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A comparative study of factors correlated with adolescent and adult psychiatric hospitalization
The purpose of this study was to identify factors which statistically predict adolescent psychiatric hospitalization and to compare these factors with those associated with hospitalization in adults. A review of the literature revealed that several factors have been found to be correlated with inpatient treatment among adults, but that little research evidence exists for hospitalized adolescents.^ One-hundred-twenty-six research subjects were drawn from the total population of clients receiving acute psychiatric services at a regional mental health crisis center during fiscal year 1986. A total of 42 adolescents had been evaluated and subsequently hospitalized during that year. Same-size comparison groups were randomly drawn from the total pools of both psychiatrically evaluated but non-hospitalized adolescents and hospitalized adults (ages 32-42). Males and females tended to be equally distributed in all 3 groups.^ Thirteen demographic and clinical variables were selected for systematic study of their predictive value in the decision to hospitalize. In order to not only predict hospitalization but also to assign relative importance to significant variables, multiple regression analyses were performed on data.^ Results indicated that one can predict whether or not an adolescent who is evaluated will be hospitalized on the basis of the following rank-order variables: prior hospitalization, insurance availability, prior therapy and type of diagnosis. Furthermore, these regressors taken together, account for 53.89 percent of the variance in the dependent variable. Hospitalized adolescents were more likely to have diagnosis of organicity, schizophrenia, depression or bipolar illness. Presenting problem, premorbid function and social service agency involvement also statistically distinguished between adolescent groups.^ Using multiple regression analysis, only two variables distinguished between hospitalized adolescents and hospitalized adults. Fifty-one percent of the variance was explained by the following rank-ordered factors: social service agency involvement and substance involvement, with the adolescents more likely to be substance and DSS or court involved than the adults.^ Results of this study have largely supported and built upon research previously conducted. Furthermore, the current findings have implications for practice and future research. ^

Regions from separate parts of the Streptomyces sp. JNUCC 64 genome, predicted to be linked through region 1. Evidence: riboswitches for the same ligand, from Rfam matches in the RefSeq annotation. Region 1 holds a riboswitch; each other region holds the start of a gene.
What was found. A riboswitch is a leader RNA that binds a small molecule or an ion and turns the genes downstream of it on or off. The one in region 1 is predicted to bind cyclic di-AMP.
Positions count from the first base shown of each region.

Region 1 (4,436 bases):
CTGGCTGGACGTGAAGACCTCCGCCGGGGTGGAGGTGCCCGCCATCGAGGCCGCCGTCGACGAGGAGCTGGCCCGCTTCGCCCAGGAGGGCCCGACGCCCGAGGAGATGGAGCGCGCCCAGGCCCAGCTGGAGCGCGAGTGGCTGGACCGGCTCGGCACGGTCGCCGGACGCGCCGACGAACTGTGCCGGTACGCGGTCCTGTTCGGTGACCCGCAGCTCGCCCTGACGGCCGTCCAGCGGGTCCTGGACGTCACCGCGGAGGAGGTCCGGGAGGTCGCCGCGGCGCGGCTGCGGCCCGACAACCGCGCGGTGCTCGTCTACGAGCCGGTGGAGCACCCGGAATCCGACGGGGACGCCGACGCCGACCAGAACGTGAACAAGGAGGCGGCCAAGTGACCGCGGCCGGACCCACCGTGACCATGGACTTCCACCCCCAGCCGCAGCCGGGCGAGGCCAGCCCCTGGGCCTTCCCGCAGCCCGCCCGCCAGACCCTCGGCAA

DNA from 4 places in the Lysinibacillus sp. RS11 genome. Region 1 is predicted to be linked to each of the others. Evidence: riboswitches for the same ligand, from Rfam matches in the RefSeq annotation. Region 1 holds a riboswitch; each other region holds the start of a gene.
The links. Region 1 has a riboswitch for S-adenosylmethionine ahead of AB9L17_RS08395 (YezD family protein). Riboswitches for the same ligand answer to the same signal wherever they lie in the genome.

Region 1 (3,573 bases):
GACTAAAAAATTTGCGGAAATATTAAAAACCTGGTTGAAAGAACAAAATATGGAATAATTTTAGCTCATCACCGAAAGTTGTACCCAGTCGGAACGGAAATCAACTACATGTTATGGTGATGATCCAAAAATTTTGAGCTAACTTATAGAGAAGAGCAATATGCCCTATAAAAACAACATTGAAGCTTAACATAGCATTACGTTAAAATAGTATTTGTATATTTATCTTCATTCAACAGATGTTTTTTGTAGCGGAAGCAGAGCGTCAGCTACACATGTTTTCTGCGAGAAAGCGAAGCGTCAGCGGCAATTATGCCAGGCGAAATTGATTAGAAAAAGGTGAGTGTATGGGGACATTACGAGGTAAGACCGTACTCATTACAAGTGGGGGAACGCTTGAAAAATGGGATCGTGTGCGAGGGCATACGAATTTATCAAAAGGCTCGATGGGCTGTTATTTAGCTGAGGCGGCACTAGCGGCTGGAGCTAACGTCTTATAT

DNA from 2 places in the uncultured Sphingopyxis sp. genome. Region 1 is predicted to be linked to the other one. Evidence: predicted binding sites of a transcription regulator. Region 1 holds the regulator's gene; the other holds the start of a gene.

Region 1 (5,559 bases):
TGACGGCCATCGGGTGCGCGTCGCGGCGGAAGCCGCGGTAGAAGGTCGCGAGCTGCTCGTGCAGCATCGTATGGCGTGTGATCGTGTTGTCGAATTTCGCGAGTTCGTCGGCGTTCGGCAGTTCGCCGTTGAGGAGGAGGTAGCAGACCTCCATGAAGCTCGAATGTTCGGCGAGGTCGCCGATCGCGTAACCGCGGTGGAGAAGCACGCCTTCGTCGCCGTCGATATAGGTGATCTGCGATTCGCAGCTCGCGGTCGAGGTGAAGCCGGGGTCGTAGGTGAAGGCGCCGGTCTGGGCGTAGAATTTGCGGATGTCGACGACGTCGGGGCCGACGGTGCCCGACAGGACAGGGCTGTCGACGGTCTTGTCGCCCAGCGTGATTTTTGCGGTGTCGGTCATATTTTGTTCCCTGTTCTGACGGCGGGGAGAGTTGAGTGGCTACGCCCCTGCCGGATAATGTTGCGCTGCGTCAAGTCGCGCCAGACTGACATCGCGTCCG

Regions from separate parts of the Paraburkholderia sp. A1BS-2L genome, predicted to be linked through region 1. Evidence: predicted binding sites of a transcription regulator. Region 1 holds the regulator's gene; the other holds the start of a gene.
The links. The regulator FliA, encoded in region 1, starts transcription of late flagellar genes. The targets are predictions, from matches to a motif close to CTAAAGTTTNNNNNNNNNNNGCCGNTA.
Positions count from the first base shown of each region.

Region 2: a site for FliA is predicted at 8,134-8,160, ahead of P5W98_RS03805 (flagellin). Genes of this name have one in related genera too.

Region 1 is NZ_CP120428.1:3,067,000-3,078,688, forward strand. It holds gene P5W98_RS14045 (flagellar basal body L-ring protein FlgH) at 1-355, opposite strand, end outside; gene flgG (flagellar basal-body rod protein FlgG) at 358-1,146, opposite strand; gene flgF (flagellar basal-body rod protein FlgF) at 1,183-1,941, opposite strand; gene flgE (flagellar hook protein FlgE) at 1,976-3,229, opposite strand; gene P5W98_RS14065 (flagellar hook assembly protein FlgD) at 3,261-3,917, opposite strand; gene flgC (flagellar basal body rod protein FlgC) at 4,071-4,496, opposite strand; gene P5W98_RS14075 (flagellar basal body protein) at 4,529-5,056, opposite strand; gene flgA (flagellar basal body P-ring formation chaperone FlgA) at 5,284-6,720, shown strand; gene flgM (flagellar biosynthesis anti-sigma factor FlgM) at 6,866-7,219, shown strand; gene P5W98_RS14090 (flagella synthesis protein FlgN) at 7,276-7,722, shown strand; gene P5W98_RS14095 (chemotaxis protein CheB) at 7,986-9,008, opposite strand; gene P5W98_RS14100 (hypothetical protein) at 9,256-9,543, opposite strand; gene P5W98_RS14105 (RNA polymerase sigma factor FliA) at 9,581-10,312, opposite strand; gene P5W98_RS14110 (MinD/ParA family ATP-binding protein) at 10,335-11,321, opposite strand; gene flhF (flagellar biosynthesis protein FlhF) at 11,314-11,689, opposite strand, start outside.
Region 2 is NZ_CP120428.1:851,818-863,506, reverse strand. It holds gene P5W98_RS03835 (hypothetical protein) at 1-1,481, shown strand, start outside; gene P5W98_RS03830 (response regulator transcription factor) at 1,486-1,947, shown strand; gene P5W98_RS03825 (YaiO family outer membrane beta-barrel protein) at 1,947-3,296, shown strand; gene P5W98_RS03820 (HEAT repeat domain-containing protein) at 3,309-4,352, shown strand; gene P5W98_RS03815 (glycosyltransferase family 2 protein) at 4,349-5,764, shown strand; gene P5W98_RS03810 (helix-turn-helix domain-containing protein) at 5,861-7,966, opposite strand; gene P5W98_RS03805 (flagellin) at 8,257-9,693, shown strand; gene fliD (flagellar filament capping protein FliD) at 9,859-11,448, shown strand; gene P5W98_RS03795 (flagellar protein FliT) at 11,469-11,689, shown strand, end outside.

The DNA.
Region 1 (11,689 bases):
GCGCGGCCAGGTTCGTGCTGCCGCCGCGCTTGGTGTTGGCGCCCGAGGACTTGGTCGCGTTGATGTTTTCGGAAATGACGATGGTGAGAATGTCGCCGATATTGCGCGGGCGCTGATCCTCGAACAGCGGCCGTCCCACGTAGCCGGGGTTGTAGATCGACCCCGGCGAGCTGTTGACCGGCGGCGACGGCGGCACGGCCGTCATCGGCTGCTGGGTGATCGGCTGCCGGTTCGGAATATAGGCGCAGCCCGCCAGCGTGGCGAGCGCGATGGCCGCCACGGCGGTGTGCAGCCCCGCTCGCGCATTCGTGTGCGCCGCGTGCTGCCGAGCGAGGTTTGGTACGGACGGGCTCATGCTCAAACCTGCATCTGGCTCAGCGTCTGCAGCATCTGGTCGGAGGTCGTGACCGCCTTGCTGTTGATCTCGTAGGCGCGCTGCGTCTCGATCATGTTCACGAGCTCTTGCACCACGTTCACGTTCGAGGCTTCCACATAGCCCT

Osborne, Elana Rae, "A comparative study of factors correlated with adolescent and adult psychiatric hospitalization" (1988). Doctoral Dissertations Available from Proquest. AAI8822677.